Properly contextualising the governance of Singapore enhances our ability to analyse, critique, and reform our government for the future. In particular, understanding the continuity of the present government from the British colonial regime – that in some important respects Singapore remains fundamentally colonial in nature – suggests that while the country in physically independent, decolonisation of our intellectual and psychological sphere has yet to take place.

In my previous review of Alatas’ book on Raffles, I lamented on the fact that Singapore intends to commemorate 200 years since colonisation. Something I feel does not need any form of occasion nor celebration. No matter how neat or attractive you intend to wrap the gift, the intent is still on celebrating this despicable past… So “commemoration” in this context is still a celebration to me. We see this ‘coloniser’ mentality still present in the way the incumbent governs the nation. PJ crudely puts it as:

As Franz Fanon observed, colonialism has serious ramifications for the psyche of the colonized, who are stunted by a deeply implanted sense of degradation and inferiority. The myth utilized by the British and PAP governments aim to teach and mould the colonised and the coloniser into their respective roles as slave and master. Thus the myths help establish a social order in which the colonised collaborate in their own subordination

On the other hand, one thing that I found disappointing was the lack of diversity in the ethnicity of the writers, there were only 3 writers who were minorities. And the essay touching on the myth of multiculturalism, or diversity was written by a Chinese (the majority ethnic group) person whose writing fell incredibly short. It was essentially a cop out that hardly tackled the failures of multiculturalism that we experience here. Nor did the person call out those who continuously perpetuate the inherent and systemic racism that minorities face every day. For context, for those who are not Singaporean, the majority racial group here is Chinese and they do enjoy privilege that is often unquestioned, unchallenged and unacknowledged (think white privilege). Minorities comprise about 30% of the population here. And racial discourse is still in it’s infancy or probably non-existent at all due to the punitive action that can be taken if anything considered ‘harmful’ to racial harmony is said. Now, the writer argues that categorising groups into the ‘oppressor’ and the ‘oppressed’ just reinforces labels and does not contribute to healthy discussions on race.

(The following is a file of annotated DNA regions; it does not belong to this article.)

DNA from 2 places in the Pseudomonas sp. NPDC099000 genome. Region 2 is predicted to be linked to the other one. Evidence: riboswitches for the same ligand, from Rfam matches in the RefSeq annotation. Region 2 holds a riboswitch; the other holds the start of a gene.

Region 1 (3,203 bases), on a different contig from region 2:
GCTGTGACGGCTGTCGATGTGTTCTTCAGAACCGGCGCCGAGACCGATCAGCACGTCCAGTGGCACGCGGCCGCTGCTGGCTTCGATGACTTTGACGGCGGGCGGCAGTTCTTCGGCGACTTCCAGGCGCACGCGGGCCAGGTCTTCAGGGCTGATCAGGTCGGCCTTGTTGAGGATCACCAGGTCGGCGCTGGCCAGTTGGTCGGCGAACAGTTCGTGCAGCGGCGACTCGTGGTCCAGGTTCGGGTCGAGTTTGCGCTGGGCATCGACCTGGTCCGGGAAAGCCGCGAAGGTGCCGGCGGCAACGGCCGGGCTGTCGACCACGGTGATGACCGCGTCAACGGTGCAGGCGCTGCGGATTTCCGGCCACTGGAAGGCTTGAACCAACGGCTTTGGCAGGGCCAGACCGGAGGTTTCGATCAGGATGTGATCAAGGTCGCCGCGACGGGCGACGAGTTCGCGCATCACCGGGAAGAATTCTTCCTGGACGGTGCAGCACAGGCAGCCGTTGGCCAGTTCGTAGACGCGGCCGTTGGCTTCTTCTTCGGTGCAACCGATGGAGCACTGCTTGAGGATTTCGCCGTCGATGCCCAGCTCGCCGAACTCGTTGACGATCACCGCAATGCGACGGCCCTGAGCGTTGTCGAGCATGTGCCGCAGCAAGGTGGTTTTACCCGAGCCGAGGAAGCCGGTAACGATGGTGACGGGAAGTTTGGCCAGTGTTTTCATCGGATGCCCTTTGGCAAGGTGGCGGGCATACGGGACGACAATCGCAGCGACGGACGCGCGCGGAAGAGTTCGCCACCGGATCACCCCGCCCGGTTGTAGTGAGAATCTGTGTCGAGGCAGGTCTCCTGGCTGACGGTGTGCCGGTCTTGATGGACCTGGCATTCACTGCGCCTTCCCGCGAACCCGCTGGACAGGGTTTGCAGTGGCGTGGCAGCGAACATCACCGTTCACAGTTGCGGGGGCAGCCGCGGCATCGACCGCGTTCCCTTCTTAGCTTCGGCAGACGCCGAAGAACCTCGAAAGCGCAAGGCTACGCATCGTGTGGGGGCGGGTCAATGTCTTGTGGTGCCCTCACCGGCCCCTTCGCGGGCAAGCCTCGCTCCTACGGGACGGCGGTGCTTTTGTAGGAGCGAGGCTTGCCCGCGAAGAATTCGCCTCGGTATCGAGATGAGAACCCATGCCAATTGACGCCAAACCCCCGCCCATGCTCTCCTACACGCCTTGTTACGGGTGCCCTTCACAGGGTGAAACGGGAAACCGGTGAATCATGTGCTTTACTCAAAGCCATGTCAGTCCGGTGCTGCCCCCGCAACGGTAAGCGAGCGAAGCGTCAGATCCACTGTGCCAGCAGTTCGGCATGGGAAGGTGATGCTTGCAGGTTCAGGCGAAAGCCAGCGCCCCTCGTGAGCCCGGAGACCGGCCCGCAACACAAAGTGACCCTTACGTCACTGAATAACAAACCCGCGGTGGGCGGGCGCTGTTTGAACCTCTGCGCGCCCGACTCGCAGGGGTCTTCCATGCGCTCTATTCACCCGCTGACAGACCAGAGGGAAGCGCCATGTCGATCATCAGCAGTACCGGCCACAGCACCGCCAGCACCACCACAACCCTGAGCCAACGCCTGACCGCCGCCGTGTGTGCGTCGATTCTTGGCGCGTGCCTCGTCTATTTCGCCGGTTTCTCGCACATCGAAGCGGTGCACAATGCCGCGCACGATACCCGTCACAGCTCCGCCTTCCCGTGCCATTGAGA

But viewing inequalities in ethnic majority-minority terms has its own dangers – it implies that majority equals oppressor and minority equals oppressed and stereotypes members of both.

I have to disagree. When we categorise and ask the majority group to acknowledge the privilege that they inherit based on their immediate inclusion into the majority group, it is not to place blame on who is the oppressor. It is to get them to understand and acknowledge the form of supremacy that they hold. It is to hold them accountable to their actions, conscious or unconscious, to the persistent discrimination that the minority experience daily or face under the powerful forces of the bias system. It is only when those in power and with privilege understand this can they then sympathize with the struggles minorities face daily. I would suggest you skip this essay, and read the essay on Chinese privilege in Budi Kritik.

Overall, I enjoyed the book. I felt like it is a great pairing to the book Hard Choices: Challenging the common consensus.

You can purchase your copy of Living with myths in Singapore and Budi Kritik at Ethos Books.